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   English Poetry I: From Chaucer to Gray.
The Harvard Classics.  1909–14.
 
51. My Mind to Me a Kingdom Is
 
Sir Edward Dyer (d. 1607)
 
 
MY mind to me a kingdom is;
  Such present joys therein I find,
That it excels all other bliss
  That earth affords or grows by kind:
Though much I want that most would have,        5
Yet still my mind forbids to crave.
 
No princely pomp, no wealthy store,
  No force to win the victory,
No wily wit to salve a sore,
  No shape to feed a loving eye;        10
To none of these I yield as thrall;
For why? my mind doth serve for all.
 
I see how plenty surfeits oft,
  And hasty climbers soon do fall;
I see that those which are aloft        15
  Mishap doth threaten most of all:
They get with toil, they keep with fear:
Such cares my mind could never bear.
 
Content I live, this is my stay;
  I seek no more than may suffice;        20
I press to bear no haughty sway;
  Look, what I lack my mind supplies.
Lo, thus I triumph like a king,
Content with that my mind doth bring.
 
Some have too much, yet still do crave;        25
  I little have, and seek no more.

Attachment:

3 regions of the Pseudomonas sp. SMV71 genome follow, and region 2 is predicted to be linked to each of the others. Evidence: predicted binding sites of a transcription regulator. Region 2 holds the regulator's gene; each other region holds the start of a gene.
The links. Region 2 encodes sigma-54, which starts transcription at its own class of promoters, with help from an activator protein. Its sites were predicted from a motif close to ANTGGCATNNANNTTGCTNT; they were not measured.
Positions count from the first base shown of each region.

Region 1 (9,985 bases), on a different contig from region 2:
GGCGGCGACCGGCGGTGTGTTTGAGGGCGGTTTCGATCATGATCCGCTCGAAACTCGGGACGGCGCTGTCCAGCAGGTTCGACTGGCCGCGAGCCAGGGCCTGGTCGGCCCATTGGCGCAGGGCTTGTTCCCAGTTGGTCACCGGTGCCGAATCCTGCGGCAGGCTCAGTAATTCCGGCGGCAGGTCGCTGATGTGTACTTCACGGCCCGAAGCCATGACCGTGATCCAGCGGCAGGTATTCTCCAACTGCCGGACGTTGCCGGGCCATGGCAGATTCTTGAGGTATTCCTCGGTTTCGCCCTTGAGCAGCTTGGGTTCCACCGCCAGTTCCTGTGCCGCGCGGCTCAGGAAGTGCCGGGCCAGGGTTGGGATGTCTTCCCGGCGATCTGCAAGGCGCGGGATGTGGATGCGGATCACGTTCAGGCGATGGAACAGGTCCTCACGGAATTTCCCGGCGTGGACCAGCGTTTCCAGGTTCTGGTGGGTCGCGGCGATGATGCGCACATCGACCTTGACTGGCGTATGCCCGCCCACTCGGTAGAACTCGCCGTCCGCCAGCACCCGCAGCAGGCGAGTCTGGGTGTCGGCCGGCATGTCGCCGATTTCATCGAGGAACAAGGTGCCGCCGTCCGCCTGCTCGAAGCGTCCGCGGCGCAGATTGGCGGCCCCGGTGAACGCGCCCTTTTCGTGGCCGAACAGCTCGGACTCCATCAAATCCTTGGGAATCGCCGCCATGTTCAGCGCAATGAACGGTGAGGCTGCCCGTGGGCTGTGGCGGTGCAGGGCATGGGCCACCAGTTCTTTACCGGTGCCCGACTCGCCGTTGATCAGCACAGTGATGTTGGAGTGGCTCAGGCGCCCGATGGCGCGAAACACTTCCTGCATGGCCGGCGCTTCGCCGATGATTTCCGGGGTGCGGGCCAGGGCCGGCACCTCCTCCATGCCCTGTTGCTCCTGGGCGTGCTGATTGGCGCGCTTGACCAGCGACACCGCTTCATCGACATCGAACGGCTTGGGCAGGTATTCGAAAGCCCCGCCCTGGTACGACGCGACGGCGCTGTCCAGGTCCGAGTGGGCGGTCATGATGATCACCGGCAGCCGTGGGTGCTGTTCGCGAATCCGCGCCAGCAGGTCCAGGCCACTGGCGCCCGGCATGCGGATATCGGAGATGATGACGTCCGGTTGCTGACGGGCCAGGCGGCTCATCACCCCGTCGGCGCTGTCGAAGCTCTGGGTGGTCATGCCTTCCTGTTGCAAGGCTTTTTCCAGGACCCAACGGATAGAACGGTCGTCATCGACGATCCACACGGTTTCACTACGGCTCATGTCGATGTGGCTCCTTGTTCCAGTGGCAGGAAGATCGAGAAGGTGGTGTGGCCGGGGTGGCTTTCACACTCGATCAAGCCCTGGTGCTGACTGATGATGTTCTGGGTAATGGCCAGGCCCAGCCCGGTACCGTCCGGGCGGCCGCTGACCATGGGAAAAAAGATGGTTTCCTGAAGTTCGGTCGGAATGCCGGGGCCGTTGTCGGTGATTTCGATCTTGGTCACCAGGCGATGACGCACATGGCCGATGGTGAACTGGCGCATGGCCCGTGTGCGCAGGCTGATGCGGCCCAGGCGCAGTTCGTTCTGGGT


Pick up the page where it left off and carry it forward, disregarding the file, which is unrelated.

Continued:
They are but poor, though much they have,
  And I am rich with little store;
They poor, I rich; they beg, I give;
They lack, I leave; they pine, I live.        30
 
I laugh not at another’s loss,
  I grudge not at another’s gain;
No worldly waves my mind can toss;
  My state at one doth still remain:
I fear no foe, I fawn no friend;        35
I loathe not life, nor dread my end.
 
Some weigh their pleasure by their lust,
  Their wisdom by their rage of will;
Their treasure is their only trust,
  A cloakèd craft their store of skill;        40
But all the pleasure that I find
Is to maintain a quiet mind.
 
My wealth is health and perfect ease,
  My conscience clear my chief defence;
I neither seek by bribes to please,        45
  Nor by deceit to breed offence:
Thus do I live; thus will I die;
Would all did so as well as I!
 

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